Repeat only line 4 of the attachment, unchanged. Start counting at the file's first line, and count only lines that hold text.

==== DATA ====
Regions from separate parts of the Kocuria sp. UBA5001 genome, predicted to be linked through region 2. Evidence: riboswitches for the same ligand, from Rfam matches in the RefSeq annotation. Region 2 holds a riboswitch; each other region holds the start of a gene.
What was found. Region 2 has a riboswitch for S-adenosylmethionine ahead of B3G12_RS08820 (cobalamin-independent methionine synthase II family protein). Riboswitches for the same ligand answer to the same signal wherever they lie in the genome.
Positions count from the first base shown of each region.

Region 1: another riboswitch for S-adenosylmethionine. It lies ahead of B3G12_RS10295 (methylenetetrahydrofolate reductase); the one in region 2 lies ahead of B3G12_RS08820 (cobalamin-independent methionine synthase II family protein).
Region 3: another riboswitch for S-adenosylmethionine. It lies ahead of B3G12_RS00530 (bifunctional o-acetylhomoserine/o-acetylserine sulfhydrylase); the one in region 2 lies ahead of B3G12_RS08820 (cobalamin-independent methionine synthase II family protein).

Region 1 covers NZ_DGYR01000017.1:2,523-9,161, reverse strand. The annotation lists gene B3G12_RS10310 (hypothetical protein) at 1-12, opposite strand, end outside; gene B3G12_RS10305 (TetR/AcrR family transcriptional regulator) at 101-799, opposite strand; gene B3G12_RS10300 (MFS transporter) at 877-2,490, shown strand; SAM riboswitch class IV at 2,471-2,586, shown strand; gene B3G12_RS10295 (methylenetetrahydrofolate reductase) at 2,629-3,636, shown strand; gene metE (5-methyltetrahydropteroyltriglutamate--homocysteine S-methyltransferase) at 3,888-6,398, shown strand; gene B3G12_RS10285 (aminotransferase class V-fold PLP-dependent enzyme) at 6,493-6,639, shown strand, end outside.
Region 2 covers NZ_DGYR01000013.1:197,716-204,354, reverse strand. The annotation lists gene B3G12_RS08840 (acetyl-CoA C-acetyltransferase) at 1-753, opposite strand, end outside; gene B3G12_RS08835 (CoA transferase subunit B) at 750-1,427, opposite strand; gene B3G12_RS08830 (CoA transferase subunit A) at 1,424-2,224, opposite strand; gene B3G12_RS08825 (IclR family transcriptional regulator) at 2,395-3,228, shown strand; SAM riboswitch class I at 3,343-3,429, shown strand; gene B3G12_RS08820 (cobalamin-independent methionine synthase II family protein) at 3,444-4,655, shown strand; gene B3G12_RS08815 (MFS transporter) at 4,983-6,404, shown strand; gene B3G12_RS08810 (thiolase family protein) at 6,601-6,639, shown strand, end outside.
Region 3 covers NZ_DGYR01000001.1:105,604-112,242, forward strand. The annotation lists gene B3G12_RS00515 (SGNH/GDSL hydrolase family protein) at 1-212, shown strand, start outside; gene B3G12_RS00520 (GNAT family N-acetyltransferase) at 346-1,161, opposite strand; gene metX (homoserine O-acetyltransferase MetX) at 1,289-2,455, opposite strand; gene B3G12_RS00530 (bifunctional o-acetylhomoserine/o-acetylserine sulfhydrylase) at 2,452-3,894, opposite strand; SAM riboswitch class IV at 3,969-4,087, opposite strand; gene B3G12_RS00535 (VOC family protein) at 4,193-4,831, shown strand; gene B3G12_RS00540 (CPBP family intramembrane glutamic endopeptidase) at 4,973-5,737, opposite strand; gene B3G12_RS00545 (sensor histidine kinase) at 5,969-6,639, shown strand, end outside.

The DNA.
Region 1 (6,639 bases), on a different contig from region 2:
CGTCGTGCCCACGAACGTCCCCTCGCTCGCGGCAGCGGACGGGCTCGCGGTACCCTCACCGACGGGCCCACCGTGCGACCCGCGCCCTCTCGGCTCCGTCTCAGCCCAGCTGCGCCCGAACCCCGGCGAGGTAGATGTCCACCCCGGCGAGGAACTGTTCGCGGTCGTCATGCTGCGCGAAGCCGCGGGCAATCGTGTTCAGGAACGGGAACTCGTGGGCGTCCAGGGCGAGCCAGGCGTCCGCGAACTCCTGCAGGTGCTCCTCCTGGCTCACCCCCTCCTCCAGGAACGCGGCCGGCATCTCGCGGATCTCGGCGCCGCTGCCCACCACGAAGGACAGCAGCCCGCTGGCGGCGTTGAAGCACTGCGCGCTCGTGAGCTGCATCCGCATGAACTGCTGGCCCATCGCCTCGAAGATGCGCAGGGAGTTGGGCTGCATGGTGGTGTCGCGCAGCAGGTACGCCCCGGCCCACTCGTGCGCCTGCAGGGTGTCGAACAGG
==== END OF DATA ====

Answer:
Region 1: another riboswitch for S-adenosylmethionine. It lies ahead of B3G12_RS10295 (methylenetetrahydrofolate reductase); the one in region 2 lies ahead of B3G12_RS08820 (cobalamin-independent methionine synthase II family protein).